Millions of American consumers are using technology that is being made available to them, often for free, through the web. Companies like Google, Apple, Yahoo!, and Microsoft have created powerful communication tools allowing consumers to connect with others and conduct business online.
Real estate agents are always eager to both connect with consumers and conduct business with them, so it comes as no surprise that they are communicating over these networks with prospects and customers on a daily basis. Unfortunately, these tools are not particularly hard for criminals to hack into. When criminals get access to a consumer’s web-based e-mail account during a real estate transaction, fraud and serious loss can result. It’s even easier if they gain access to the real estate agent’s e-mail account.
The National Association of Realtors warned its Realtors about this threat last December, but the problem persists. In short, hackers get access to someone involved in the real estate transaction and then uses that information to convince a party to make a fraudulent wire transfer. NAR suggested that agents consider any e-mail in their inboxes a potential threat.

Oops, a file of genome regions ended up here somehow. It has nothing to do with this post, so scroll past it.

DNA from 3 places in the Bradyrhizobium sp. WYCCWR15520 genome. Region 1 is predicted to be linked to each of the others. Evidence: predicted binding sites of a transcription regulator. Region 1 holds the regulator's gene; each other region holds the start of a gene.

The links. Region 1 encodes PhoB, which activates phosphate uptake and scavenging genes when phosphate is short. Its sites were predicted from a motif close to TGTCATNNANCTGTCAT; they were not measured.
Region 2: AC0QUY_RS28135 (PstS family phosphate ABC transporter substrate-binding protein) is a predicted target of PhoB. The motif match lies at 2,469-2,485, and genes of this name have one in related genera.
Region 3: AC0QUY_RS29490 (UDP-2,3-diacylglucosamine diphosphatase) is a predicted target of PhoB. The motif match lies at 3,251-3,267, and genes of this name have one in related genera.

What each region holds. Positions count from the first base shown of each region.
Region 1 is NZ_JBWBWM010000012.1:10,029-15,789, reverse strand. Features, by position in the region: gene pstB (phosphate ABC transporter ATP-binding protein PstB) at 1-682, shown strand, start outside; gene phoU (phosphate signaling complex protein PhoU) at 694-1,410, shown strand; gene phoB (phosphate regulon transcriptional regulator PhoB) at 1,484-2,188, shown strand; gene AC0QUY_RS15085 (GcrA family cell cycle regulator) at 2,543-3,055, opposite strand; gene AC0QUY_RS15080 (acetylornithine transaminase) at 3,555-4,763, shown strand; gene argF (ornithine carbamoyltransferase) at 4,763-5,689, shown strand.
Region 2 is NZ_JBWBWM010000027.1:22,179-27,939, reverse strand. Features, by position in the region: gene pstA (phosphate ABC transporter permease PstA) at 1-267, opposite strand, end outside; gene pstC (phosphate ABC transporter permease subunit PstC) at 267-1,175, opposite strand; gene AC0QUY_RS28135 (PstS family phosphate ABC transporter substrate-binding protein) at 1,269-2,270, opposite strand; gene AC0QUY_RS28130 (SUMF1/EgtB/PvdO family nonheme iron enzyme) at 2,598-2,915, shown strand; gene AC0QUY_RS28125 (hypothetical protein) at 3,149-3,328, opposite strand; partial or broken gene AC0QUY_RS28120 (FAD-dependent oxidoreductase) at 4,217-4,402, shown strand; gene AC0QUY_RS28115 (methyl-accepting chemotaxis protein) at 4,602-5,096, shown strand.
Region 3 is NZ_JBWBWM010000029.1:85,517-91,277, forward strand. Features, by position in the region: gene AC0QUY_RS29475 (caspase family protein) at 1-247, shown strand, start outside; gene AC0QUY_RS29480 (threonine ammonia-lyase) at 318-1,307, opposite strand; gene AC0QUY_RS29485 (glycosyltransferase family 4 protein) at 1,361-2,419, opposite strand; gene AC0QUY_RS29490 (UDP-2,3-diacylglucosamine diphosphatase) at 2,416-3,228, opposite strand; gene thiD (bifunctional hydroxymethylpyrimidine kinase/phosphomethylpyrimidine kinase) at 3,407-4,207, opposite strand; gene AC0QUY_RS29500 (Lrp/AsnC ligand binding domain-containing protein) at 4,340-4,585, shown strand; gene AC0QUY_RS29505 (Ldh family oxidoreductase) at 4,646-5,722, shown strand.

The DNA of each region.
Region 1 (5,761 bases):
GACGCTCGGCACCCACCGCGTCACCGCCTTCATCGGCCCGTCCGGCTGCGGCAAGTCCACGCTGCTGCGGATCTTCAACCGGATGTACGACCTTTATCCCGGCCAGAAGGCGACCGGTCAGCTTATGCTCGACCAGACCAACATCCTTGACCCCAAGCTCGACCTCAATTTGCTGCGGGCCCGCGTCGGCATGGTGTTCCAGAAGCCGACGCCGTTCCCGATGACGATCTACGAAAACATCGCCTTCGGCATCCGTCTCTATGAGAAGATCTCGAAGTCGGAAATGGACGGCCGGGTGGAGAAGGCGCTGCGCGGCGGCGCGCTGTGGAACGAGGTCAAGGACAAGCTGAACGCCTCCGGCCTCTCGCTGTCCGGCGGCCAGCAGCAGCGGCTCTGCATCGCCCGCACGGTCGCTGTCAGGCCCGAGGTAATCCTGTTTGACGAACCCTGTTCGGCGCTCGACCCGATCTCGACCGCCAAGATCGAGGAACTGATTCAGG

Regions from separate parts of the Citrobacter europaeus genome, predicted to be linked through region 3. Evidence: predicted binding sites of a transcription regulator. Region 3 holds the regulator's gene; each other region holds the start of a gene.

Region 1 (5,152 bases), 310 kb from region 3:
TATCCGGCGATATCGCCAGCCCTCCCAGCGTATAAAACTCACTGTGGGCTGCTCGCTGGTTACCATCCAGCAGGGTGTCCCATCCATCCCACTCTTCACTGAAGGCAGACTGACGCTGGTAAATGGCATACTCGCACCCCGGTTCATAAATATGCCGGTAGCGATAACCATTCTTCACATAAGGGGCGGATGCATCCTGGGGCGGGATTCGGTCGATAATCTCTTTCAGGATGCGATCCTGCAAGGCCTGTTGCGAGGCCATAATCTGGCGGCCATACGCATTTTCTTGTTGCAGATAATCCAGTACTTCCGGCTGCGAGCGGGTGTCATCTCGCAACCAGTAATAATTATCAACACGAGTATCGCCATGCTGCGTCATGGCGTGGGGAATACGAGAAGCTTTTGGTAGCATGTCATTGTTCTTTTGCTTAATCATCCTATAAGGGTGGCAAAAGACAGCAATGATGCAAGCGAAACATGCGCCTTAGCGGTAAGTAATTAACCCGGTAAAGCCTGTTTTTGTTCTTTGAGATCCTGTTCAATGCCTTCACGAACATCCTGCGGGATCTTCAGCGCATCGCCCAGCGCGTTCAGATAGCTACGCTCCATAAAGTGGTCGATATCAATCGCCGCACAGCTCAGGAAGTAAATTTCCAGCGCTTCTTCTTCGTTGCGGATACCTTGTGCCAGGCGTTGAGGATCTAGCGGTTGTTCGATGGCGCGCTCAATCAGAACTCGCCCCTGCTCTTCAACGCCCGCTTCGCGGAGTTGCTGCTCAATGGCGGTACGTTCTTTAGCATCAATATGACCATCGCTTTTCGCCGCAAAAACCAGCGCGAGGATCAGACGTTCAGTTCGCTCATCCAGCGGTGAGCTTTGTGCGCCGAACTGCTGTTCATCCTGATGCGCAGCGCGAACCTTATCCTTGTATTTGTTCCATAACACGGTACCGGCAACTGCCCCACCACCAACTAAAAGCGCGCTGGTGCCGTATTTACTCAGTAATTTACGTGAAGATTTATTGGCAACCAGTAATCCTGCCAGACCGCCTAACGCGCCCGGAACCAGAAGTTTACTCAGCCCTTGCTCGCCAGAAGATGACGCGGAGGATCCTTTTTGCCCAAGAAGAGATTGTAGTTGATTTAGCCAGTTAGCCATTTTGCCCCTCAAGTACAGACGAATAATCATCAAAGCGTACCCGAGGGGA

The best defense may be to avoid sending sensitive information via e-mail. NAR makes this suggestion, and we did also in another post on this blog. If you must connect with your borrower via e-mail, add a telephone call to the verified consumer or partner number before any funds are wired. Do not trust contact information in unverified e-mail. As NAR points out, fraudsters can be very convincing in their forged communications.
As Inman News recently pointed out, real estate agents are very vulnerable to adverse legal action, due to the nature of their businesses. There is no reason to risk being sued for the actions of a fraudster. Create a policy that works around web-based e-mail accounts that are susceptible to criminal hackers.